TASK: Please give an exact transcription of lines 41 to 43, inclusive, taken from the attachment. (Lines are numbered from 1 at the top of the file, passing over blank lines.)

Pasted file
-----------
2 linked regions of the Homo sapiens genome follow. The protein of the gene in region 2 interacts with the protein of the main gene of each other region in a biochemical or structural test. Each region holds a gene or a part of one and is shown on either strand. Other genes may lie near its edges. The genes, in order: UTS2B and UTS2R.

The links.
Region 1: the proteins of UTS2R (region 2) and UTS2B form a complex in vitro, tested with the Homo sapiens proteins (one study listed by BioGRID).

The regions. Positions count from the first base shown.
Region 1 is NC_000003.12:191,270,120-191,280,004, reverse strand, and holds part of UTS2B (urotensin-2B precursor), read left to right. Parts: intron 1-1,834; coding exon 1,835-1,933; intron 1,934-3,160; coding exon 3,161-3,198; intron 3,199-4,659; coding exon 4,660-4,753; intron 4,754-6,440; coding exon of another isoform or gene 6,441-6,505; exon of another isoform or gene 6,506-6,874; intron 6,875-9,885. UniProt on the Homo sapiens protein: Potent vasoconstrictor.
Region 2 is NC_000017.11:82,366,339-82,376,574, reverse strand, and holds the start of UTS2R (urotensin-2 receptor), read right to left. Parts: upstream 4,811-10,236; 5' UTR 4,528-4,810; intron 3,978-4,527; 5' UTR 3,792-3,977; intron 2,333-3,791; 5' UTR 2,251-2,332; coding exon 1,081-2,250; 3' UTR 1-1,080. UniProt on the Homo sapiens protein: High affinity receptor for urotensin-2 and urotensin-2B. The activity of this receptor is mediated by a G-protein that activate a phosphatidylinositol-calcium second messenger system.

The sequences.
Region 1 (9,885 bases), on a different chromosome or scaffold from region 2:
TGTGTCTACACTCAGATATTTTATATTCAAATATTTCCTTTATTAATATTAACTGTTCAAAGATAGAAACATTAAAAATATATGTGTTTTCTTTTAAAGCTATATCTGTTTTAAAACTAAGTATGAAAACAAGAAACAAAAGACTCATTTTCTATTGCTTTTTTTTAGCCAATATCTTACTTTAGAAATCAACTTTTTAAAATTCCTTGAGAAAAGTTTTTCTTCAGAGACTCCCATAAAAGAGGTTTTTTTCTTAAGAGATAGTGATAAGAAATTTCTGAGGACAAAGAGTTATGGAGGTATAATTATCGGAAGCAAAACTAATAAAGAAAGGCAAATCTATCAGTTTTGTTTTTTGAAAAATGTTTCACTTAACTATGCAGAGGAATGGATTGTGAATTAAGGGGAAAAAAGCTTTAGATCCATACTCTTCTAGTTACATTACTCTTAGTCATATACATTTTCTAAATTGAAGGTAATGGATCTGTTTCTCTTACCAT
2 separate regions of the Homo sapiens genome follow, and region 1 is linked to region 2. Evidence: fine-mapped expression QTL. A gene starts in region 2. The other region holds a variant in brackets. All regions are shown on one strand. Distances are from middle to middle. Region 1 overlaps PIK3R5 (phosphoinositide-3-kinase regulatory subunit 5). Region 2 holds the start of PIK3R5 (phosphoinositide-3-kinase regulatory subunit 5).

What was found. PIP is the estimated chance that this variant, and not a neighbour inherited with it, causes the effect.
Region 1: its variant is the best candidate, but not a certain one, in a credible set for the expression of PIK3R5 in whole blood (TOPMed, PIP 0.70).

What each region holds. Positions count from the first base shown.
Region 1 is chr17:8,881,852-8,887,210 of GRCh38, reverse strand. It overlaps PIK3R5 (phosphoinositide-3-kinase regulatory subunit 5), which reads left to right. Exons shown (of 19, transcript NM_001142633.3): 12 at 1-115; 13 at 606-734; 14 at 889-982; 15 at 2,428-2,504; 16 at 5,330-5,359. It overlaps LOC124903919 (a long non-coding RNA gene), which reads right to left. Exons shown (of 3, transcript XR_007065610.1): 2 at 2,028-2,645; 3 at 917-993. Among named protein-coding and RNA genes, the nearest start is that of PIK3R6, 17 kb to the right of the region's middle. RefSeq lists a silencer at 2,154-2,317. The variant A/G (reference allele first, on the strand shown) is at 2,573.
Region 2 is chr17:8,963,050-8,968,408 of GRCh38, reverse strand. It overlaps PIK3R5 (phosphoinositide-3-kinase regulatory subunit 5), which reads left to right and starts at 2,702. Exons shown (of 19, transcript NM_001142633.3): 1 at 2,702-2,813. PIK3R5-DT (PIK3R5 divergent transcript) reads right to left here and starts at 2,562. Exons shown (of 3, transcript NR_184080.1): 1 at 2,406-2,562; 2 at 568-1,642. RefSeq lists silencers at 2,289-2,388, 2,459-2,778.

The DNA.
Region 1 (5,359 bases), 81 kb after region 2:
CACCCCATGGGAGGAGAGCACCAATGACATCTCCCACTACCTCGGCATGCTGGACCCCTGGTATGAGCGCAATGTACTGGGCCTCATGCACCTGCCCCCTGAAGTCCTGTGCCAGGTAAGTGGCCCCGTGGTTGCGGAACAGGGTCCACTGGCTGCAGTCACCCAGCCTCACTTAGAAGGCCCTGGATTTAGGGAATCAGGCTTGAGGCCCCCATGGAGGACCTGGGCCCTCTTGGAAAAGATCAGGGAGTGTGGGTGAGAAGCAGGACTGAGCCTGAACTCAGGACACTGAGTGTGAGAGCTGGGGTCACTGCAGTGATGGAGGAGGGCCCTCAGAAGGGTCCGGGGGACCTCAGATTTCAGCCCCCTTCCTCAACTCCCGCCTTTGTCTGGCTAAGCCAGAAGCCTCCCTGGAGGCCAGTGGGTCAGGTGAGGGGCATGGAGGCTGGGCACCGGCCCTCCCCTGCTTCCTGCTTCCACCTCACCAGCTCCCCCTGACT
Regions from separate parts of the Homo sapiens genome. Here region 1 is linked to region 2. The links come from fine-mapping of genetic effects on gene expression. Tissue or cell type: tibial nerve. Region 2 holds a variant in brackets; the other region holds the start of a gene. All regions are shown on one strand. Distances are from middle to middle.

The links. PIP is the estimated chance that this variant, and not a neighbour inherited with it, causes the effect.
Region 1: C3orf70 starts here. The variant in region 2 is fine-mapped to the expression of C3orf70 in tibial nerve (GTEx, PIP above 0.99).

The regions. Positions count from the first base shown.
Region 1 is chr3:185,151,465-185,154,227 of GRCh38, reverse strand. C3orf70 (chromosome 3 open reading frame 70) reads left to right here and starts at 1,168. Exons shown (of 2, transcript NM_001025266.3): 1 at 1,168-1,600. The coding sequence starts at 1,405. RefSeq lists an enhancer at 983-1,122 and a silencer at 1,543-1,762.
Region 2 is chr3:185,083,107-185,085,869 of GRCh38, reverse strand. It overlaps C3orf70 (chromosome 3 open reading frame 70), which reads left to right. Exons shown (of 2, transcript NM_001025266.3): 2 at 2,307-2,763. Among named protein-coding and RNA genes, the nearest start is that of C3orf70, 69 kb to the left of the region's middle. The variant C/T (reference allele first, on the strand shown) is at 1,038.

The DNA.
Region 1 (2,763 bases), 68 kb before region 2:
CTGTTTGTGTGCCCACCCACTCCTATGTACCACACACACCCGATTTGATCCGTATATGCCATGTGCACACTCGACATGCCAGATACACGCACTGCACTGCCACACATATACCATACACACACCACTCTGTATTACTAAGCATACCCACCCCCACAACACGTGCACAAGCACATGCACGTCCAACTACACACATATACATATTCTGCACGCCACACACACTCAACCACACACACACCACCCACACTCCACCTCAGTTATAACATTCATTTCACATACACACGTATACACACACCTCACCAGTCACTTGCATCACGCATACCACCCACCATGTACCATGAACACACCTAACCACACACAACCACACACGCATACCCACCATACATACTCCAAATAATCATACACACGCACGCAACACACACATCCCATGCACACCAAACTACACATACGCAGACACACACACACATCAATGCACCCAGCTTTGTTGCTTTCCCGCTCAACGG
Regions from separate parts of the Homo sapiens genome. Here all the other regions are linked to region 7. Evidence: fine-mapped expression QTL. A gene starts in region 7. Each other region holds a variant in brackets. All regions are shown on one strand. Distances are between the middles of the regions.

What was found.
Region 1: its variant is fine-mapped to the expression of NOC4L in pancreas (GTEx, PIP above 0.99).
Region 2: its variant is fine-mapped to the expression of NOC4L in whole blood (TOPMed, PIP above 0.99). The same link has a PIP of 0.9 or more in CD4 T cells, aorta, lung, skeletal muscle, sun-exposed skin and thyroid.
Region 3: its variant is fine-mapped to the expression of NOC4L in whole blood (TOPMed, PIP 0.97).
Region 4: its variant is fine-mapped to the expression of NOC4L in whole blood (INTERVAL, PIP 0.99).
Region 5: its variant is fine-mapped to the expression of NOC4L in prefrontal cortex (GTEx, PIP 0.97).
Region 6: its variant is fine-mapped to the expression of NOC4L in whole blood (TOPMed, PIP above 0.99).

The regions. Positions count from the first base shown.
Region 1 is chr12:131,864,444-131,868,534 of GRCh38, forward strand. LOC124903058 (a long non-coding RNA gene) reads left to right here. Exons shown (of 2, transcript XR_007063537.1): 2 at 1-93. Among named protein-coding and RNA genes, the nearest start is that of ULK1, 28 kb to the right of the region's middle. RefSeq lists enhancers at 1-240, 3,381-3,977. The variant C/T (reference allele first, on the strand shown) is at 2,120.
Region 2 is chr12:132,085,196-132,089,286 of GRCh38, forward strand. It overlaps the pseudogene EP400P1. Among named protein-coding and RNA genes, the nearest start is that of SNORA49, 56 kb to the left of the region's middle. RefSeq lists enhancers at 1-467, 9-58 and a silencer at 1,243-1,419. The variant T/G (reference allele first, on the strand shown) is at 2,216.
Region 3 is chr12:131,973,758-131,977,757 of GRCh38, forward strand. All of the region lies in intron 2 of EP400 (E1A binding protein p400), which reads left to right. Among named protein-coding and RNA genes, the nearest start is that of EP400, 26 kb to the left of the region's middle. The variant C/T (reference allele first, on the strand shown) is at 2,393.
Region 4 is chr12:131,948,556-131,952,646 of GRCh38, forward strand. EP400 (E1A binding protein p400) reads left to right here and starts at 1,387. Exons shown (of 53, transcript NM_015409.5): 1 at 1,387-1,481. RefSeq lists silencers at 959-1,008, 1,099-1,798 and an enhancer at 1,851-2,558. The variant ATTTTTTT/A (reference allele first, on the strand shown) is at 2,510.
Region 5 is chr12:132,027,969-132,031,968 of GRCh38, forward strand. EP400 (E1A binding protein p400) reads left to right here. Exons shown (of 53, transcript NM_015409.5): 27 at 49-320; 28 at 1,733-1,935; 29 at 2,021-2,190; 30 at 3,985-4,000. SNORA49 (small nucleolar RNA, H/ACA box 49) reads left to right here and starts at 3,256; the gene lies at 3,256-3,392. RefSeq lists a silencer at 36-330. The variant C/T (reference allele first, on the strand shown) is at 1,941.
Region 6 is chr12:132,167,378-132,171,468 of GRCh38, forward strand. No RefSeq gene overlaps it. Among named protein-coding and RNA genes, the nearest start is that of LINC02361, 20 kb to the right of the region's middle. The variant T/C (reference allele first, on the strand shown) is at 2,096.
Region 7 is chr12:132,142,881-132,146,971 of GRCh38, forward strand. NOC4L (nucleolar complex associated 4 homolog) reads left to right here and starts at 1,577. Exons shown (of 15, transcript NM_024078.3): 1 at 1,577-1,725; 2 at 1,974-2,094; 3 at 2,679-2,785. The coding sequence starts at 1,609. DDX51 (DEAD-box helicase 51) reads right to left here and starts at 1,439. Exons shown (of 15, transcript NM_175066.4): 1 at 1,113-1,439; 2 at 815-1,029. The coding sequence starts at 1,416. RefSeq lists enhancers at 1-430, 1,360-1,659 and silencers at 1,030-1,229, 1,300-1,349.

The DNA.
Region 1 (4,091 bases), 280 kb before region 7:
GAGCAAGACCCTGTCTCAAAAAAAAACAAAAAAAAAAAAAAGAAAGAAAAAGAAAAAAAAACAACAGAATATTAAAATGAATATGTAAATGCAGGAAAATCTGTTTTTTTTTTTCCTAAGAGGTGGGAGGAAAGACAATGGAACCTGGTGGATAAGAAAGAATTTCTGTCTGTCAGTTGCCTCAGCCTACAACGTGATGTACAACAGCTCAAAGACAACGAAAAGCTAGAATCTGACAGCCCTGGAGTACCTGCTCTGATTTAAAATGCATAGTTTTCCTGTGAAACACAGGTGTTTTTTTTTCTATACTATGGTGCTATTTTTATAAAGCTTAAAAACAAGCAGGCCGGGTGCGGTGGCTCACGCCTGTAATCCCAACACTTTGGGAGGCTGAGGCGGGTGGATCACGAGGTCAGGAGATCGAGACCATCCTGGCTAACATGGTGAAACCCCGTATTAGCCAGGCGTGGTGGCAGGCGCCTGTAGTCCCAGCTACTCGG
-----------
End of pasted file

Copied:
Region 5 is chr12:132,027,969-132,031,968 of GRCh38, forward strand. EP400 (E1A binding protein p400) reads left to right here. Exons shown (of 53, transcript NM_015409.5): 27 at 49-320; 28 at 1,733-1,935; 29 at 2,021-2,190; 30 at 3,985-4,000. SNORA49 (small nucleolar RNA, H/ACA box 49) reads left to right here and starts at 3,256; the gene lies at 3,256-3,392. RefSeq lists a silencer at 36-330. The variant C/T (reference allele first, on the strand shown) is at 1,941.
Region 6 is chr12:132,167,378-132,171,468 of GRCh38, forward strand. No RefSeq gene overlaps it. Among named protein-coding and RNA genes, the nearest start is that of LINC02361, 20 kb to the right of the region's middle. The variant T/C (reference allele first, on the strand shown) is at 2,096.
Region 7 is chr12:132,142,881-132,146,971 of GRCh38, forward strand. NOC4L (nucleolar complex associated 4 homolog) reads left to right here and starts at 1,577. Exons shown (of 15, transcript NM_024078.3): 1 at 1,577-1,725; 2 at 1,974-2,094; 3 at 2,679-2,785. The coding sequence starts at 1,609. DDX51 (DEAD-box helicase 51) reads right to left here and starts at 1,439. Exons shown (of 15, transcript NM_175066.4): 1 at 1,113-1,439; 2 at 815-1,029. The coding sequence starts at 1,416. RefSeq lists enhancers at 1-430, 1,360-1,659 and silencers at 1,030-1,229, 1,300-1,349.